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Double Digit

Choose two digits and arrange them to make two double-digit numbers. Now add your double-digit numbers. Now add your single digit numbers. Divide your double-digit answer by your single-digit answer. Try lots of examples. What happens? Can you explain it?

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What are the missing numbers in the pyramids?

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A little bit of algebra explains this 'magic'. Ask a friend to pick 3 consecutive numbers and to tell you a multiple of 3. Then ask them to add the four numbers and multiply by 67, and to tell you the last two digits of her answer. Now you can really amaze her by giving the whole answer and the three consecutive numbers used at the start.

Square LCM

Stage: 3 Short Challenge Level: Challenge Level:3 Challenge Level:3 Challenge Level:3
Since HCF$(m,n)=12$ we can write $m=12a$, $n=12b$ where $a$ and $b$ are coprime. The lowest common multiple of $m$ and $n$ must be $12ab$.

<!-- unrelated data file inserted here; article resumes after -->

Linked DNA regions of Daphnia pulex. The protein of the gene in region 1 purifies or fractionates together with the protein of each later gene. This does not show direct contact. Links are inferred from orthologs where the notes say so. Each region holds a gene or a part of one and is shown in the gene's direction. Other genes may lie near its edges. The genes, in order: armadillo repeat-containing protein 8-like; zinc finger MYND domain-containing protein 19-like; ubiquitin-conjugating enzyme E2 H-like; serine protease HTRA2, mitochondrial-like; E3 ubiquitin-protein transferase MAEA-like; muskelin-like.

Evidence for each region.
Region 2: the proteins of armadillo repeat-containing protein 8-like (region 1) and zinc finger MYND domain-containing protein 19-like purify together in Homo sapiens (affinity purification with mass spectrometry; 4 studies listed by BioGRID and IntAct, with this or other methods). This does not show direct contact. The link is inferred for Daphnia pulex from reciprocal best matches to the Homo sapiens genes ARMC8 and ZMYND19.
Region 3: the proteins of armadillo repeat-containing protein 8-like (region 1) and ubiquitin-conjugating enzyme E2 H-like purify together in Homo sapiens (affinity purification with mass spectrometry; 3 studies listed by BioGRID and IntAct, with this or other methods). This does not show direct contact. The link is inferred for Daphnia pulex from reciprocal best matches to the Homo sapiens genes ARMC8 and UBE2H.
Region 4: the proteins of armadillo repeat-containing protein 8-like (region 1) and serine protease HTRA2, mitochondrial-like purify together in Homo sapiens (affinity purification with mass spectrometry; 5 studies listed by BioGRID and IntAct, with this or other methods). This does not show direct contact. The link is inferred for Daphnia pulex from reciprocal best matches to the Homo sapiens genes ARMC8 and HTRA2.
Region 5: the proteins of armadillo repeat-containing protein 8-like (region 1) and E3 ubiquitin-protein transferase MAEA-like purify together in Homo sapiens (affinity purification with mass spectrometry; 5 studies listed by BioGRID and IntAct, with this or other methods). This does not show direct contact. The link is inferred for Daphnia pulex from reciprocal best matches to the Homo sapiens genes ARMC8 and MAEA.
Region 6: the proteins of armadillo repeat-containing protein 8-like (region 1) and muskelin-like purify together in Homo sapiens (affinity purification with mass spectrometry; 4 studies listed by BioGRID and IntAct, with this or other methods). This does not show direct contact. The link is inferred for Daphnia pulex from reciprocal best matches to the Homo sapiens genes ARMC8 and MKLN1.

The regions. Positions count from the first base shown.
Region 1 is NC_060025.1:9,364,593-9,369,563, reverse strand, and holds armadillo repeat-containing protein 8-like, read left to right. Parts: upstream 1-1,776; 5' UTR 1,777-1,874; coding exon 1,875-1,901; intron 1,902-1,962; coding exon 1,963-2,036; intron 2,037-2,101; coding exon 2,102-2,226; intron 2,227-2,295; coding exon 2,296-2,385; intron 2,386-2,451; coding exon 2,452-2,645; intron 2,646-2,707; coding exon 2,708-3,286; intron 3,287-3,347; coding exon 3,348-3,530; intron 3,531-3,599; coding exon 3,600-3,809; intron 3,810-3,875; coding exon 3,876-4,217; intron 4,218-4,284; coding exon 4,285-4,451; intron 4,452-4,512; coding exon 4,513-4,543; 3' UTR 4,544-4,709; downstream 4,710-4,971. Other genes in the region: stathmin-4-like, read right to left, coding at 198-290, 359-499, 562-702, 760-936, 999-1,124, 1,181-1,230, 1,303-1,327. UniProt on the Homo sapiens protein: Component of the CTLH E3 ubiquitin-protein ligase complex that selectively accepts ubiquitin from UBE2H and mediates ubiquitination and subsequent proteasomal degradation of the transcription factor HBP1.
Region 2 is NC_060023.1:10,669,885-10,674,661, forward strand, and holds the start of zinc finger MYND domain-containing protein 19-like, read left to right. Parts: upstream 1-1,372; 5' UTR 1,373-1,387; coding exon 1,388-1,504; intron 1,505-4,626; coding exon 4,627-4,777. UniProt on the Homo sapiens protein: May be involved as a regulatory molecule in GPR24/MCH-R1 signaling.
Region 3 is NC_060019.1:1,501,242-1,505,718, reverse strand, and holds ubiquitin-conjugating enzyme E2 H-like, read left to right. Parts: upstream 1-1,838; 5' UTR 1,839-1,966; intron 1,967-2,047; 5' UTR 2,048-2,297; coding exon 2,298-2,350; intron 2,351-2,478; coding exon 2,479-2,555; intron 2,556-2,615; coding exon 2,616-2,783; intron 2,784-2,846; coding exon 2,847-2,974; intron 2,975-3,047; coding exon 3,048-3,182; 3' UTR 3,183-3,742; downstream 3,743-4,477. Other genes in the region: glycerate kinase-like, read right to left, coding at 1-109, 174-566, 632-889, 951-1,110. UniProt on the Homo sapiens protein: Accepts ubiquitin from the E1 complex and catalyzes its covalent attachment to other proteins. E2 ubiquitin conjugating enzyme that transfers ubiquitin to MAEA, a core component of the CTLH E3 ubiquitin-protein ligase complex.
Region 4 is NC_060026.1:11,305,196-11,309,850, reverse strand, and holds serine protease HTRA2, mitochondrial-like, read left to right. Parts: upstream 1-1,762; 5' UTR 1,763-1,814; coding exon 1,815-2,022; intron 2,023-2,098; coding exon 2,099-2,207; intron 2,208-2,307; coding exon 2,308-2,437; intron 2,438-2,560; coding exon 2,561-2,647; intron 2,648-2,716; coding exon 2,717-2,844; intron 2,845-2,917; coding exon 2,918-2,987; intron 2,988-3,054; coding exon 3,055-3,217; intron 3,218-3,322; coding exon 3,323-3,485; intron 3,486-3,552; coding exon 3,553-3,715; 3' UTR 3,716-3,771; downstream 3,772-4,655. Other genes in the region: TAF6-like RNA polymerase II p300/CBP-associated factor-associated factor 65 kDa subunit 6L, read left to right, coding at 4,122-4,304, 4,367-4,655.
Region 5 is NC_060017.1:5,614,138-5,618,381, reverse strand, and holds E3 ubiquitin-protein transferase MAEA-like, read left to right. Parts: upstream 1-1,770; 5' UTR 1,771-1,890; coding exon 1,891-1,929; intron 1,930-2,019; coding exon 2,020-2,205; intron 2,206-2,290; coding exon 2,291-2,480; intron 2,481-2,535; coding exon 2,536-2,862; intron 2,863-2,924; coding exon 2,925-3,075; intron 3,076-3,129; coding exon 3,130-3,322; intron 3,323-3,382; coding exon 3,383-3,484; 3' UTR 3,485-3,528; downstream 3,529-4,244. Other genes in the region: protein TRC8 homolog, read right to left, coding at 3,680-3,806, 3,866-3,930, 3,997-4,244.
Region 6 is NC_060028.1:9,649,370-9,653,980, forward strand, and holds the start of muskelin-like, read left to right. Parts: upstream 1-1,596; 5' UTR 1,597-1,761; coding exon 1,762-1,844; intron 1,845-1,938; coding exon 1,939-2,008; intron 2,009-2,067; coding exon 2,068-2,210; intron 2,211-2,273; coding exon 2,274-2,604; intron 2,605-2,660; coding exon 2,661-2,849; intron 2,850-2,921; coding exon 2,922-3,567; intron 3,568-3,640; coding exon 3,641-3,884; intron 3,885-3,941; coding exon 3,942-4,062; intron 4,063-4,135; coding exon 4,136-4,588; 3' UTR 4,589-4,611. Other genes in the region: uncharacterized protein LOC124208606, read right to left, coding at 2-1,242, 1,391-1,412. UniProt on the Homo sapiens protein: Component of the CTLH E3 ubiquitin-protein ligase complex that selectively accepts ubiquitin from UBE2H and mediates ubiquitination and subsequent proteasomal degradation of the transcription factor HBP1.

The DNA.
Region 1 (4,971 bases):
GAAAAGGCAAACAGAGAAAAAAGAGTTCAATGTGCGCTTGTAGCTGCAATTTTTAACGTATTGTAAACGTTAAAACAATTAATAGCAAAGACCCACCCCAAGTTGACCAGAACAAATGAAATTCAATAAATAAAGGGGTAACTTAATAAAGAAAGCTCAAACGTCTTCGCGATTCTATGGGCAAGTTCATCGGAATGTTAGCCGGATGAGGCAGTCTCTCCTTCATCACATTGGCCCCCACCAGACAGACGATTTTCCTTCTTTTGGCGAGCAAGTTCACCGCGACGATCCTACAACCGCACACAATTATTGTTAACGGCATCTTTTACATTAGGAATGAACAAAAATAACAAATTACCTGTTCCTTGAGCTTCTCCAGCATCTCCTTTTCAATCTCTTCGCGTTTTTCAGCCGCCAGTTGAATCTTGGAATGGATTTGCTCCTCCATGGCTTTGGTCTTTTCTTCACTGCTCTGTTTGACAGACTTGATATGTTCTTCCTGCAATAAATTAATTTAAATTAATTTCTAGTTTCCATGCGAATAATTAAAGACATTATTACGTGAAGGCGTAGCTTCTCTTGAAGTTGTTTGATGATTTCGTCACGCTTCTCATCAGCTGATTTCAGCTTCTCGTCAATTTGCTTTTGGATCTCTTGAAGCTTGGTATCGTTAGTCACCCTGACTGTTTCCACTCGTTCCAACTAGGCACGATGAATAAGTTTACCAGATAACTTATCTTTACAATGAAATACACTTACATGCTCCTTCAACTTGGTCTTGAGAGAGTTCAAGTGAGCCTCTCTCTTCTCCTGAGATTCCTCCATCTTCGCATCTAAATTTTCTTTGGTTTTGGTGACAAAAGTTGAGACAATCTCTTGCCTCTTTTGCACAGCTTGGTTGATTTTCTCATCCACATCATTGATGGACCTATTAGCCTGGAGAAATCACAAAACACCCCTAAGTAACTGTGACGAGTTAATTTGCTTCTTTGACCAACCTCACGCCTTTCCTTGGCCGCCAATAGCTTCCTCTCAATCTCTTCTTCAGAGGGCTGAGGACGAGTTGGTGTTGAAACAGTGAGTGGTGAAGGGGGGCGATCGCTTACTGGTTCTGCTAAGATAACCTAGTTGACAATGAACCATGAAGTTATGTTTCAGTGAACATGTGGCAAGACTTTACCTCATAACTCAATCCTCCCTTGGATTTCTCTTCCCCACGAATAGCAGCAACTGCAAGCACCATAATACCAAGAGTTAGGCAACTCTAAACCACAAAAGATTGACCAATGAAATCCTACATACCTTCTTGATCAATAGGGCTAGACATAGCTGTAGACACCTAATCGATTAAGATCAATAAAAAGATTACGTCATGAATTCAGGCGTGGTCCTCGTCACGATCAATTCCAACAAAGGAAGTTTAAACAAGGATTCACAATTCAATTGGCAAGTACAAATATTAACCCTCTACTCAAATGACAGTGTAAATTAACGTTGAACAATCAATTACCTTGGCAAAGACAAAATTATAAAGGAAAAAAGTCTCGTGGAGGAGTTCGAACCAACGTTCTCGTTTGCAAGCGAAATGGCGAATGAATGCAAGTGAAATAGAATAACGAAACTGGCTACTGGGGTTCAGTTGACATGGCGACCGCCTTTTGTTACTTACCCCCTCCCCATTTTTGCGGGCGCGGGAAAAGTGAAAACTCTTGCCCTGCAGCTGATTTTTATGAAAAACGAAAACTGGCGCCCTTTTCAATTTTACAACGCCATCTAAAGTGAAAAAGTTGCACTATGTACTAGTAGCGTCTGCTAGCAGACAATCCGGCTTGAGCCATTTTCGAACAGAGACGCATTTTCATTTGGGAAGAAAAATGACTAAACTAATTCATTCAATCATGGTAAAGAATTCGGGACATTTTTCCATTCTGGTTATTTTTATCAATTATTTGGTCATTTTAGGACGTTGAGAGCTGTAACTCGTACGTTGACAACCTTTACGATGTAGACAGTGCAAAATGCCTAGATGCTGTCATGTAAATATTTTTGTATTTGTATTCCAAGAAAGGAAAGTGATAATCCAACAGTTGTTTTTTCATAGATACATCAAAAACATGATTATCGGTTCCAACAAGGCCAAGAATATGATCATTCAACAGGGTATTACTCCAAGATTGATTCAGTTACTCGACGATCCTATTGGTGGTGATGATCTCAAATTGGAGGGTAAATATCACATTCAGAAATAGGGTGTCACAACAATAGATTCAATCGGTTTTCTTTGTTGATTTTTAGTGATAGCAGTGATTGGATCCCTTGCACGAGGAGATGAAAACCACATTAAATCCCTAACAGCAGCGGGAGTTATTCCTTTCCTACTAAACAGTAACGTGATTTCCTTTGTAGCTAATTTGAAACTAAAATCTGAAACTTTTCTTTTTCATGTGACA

Since $12ab=4\times 3ab$, $3ab$ must be a square number, and since $a$, $b$ are coprime exactly one of them is a multiple of $3$. Without loss of generality suppose that $a$ is divisible by $3$ and write $a=3c$.

$3ab=9cb$ is a square number, so $cb$ is a square number, which implies that both $b$ and $c$ are square numbers, say $c=d^2$ and $b=e^2$. Therefore $m=12a=36d^2$ and $n=12e^2$.

Then $\frac{m}{4}=9d^2$ and $\frac{n}{3}=4e^2$ are square numbers, whereas $\frac{m}{3}=12d^2$, $\frac{n}{4}=3e^2$ and $mn=36\times 12d^2e^2$ are not.

This problem is taken from the UKMT Mathematical Challenges.